what are lysozymes???
Lysozyme is an enzyme which degrades the bacterial cell wall by hydrolyzing the peptidoglycan present in bacterial cell wall. Lysozyme is present in human saliva, tears, and other body secretions. It kills the bacteria which enter the body by degrading the cell wall of bacteria.
Lysozyme is a protein that is found in tears, saliva, and other secretions. It can degrade the cell walls of certain kinds of bacteria and acts as a natural antibiotic. Lysozyme is also found inegg white and is one of the major egg white proteins that contributes to egg allergy.
While most of the body is protected by a covering of skin, the eyes and mucus membranes do not have this protection. Lysozyme is produced in tears and mucus secretions to protect against invasion by bacteria. It is also present in the blood to help keep bacteria from being spread throughout the body. It is part of the immune system and is also found in human milk. It is passed to children through breast-feeding, helping them to establish their immune system.
Eggs from hens have a large quantity of lysozyme in their whites, which are more prone to cause allergies than the yolks. It is one of the top four proteins in the egg white, to which people who have food allergies from eggs have the strongest allergic response. There is no treatment for egg allergy except for scrupulously avoiding egg products. This can be a difficult process. Even the anesthetic propofol contains an egg product, egg lecithin.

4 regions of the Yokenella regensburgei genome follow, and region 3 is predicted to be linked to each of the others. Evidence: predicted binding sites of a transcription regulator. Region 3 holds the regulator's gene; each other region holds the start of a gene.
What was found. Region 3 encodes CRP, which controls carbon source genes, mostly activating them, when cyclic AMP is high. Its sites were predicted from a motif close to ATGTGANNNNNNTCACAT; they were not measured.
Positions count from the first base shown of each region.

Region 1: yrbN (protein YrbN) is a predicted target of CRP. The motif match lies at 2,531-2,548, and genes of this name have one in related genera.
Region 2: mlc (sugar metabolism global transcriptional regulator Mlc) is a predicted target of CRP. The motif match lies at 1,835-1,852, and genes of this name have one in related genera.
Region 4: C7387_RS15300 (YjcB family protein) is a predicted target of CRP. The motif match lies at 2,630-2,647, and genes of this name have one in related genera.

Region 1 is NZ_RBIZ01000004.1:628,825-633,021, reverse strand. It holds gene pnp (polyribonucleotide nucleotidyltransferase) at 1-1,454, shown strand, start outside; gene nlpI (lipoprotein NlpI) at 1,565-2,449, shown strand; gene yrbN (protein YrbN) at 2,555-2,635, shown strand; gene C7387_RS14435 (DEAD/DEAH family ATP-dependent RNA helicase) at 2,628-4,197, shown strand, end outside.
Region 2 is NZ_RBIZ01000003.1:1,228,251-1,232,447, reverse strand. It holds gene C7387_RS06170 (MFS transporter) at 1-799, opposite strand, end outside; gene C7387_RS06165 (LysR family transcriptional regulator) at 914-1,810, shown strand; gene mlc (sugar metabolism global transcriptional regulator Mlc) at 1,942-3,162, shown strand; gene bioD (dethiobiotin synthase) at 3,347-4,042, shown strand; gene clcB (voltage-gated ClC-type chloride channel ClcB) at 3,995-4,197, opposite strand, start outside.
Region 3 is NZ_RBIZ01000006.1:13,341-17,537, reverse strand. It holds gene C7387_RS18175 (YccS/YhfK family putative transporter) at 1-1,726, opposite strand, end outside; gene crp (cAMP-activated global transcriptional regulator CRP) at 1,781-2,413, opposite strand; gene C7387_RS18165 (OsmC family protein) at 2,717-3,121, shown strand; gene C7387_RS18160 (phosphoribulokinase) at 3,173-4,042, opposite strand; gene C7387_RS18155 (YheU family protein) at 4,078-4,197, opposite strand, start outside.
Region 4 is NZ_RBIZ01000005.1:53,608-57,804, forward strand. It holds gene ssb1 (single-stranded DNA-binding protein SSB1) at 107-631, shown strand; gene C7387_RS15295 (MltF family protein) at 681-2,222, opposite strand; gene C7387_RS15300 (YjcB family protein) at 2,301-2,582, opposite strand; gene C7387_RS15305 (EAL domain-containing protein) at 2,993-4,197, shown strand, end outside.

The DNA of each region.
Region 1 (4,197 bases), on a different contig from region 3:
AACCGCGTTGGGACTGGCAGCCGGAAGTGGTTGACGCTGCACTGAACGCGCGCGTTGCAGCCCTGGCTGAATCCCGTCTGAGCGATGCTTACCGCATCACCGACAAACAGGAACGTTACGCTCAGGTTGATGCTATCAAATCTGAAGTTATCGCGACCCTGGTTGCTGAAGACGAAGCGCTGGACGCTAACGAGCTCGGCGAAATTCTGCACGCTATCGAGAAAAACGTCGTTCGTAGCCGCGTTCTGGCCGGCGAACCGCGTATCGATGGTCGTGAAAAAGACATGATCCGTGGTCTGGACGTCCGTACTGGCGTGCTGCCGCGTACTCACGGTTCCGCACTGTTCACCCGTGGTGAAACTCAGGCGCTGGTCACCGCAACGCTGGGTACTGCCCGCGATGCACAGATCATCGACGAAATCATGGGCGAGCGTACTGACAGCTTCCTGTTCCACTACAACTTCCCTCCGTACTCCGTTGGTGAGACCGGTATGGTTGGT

Lysozyme is of historical interest, since it was the first antibacterial substance discovered. Sir Alexander Fleming, who went on to discover penicillin, had a cold and put a drop of mucus on a plate of bacteria. He discovered that the mucus killed the bacteria, but the molecule is too large to be practical as a drug. Many years later, lysozyme was the first enzyme to have its three-dimensional structure solved.
The manner in which lysozyme protects against bacterial invasion is through its activity as an enzyme — an agent that speeds up reactions. The bacteria affected have polysaccharides in their cell walls that are chains of sugars with side chains that contain amine, NH2, groups. Lysozyme degrades these polysaccharides by adding a molecule of water to the sugar linkage, causing it to break open. This is known as glycoside hydrolase, or water breakdown of sugar. Once the polysaccharide chain is disrupted, the bacterial cells burst.
There are several types of lysozymes found in a variety of different organisms, forming a family of enzymes. In humans, the gene is known as the LYZ gene. Another term for the enzyme ismuramidase, because it cleaves the bond that connects N-acetylmuramic acid to its adjoining sugar molecule. The technical name for the enzyme is N-acetylmuramide glycanhydrolyase.